Zero value.

I’m going to be blunt and honest: today’s post is going to be pretty short. Not that I don’t have new stories to share or ideas to promote, but today is one of those days, where I simply have too many things to do and not enough time to do them all!

So, instead of me writing a big long post, I thought I “cheat” and instead refer to you an interesting article I read just yesterday on the ScrumAlliance. The post is about “what is sprint zero?” About what it tends to be used for in many organisations and what it ideally should be. I found this is actually an interesting gauge to try and figure out how agile our organisation really is – and I think we might still have a way to go before we can claim that we have really and truly switched both our working model and our mindset to agile…

As described in this article, sprint zero is frequently used to plan your release, groom your backlog and put together design ideas – which, when you look closely, very much resembles a mini-waterfall. I have to admit to doing this myself, probably because I am relatively new to scrum and I think I am not quite there yet in being comfortable to just start “sprinting”.

Naturally, it takes a while to trust the process, and perhaps there is value in not trying to do things to soon – however there is still a little nagging voice in my mind that urges me to be careful and check myself so that sprint zero stands for “zero value sprint” and not “zero agile process”.

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Showcase Discovery.

This week my team and I are once again faced with the question: How do I showcase work done in a discovery phase? Since our team is running on a sprint cycle like the other development focused lanes on our project, we are also expected to showcase our work every 2 weeks. In our organisation, and I presume elsewhere, showcases are not only use to actually showcase the new functionality and code developed, but also to keep track of the teams’ progress, highlight risks, challenges and get feedback on future development work if needed.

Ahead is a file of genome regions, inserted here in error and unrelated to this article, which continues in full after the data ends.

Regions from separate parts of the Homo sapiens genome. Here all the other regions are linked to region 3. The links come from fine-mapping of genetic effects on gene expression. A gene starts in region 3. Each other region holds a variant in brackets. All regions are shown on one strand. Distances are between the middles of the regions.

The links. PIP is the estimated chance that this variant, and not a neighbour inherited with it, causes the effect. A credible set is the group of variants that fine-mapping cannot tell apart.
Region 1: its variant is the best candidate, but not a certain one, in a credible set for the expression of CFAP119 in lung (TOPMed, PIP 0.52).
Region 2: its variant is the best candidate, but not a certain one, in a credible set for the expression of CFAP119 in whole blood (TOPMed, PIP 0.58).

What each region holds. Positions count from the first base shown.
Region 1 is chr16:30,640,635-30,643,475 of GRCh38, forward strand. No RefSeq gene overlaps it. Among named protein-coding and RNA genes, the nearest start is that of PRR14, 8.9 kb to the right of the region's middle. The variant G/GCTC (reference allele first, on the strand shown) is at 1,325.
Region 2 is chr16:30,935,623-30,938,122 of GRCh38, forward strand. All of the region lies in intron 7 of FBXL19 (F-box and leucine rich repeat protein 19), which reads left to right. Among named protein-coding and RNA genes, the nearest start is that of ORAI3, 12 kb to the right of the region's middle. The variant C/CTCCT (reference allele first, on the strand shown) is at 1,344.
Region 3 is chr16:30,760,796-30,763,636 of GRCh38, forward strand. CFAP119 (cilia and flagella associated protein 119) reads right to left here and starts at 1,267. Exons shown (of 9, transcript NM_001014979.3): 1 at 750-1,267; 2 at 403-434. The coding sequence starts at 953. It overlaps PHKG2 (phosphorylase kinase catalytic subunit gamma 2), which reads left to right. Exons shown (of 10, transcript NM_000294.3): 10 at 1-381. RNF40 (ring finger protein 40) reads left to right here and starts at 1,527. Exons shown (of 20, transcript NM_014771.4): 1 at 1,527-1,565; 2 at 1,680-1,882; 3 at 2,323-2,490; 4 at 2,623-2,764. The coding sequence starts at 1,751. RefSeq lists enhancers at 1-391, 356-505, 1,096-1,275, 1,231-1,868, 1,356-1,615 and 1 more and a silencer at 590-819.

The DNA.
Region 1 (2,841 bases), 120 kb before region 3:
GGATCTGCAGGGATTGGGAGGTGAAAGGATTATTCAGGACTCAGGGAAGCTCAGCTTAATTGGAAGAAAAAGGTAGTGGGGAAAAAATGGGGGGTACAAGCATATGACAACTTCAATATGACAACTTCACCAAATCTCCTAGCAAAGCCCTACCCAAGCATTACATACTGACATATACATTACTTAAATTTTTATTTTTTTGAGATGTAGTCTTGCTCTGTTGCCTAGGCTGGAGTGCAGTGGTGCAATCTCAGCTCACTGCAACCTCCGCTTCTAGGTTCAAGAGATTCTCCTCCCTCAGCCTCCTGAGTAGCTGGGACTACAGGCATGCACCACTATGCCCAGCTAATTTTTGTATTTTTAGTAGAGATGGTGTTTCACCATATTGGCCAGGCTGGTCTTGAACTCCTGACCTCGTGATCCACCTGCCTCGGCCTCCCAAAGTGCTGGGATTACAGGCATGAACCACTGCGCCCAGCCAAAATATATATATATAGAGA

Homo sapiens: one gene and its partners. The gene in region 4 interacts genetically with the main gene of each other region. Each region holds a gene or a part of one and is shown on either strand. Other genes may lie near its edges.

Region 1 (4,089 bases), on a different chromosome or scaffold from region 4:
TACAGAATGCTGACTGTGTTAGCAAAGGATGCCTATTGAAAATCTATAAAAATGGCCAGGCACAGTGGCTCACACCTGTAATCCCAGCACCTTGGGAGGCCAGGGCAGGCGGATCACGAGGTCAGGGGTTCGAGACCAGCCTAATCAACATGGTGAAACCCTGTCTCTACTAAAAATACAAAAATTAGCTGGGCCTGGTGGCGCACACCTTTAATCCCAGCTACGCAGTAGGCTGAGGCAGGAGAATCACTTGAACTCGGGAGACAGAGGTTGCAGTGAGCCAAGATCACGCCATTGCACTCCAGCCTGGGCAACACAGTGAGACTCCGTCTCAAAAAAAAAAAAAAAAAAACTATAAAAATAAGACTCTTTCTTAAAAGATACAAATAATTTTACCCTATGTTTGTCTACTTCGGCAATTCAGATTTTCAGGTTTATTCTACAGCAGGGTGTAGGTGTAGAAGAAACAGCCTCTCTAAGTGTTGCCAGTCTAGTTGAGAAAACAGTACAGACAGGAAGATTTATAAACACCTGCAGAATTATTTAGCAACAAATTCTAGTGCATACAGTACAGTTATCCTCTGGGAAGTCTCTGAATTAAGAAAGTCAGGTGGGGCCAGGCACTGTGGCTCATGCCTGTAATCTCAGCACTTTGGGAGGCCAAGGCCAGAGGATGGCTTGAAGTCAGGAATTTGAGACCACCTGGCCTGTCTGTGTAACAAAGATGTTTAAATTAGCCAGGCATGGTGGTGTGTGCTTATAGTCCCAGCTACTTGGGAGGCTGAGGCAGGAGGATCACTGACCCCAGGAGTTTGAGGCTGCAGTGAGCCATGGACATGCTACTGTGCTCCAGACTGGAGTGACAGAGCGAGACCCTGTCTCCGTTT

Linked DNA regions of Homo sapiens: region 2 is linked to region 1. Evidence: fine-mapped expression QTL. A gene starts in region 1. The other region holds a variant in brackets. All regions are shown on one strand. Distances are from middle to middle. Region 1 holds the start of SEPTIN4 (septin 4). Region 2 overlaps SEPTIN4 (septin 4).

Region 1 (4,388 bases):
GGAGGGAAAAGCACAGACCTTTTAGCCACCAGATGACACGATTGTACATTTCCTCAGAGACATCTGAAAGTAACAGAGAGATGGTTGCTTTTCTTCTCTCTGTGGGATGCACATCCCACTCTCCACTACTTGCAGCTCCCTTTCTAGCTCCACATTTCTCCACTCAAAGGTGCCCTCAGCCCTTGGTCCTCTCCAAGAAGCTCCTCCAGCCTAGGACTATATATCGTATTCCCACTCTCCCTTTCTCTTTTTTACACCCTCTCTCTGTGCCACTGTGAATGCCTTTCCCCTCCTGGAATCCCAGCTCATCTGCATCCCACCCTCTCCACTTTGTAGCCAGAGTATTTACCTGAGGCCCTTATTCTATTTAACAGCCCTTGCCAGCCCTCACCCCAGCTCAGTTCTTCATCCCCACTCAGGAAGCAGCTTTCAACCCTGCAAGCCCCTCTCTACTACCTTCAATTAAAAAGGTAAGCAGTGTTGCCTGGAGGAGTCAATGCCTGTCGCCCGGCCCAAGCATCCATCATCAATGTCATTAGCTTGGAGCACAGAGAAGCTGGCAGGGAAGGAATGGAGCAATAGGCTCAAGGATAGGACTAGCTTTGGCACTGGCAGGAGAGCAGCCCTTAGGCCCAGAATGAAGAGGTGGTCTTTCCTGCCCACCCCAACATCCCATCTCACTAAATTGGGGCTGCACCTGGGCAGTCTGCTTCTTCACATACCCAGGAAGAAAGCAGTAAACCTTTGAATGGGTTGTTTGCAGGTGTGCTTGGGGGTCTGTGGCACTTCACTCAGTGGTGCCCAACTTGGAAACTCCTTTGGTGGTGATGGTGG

Of course, we can easily give updates on our progress, highlight risks and challenges, that part is simple, no matter what you do. Where I struggle is to find a good way to actually showcase the work my team  and I have done. Demoing work completed is all fun and games when you are showing fancy new software, but it seems a bit dull when what we have a produced is a required mapping document, written a bunch of user stories, maybe drawn up some flow charts and logged our work on questions, answers and follow ups on a spreadsheet. All of this work is necessary, important and very relevant to ensure we are discovering and documenting the best possible solution, but it doesn’t make for a very entertaining showcase…

And then, there is the other, far more important aspect, that the showcases are supposed to be a forum to gather feedback, float opinions and ultimately leave with suggestions on how to make our solution even better. This part is especially important to my team, since we are working in a “pre-user engagement” environment, where our only feedback comes from internal sources, most of whom are the people attending our showcases.

So, the question is, how can we condense all the complicated discovery work we have done into a bite-sized, easy to understand solution overview that will allow us to get the feedback we need to get to the best possible solution for our product and our users? At this point, I’m afraid I don’t yet have the answer, but I’ll keep trying different things until I find one that works…

Any suggestions or ideas?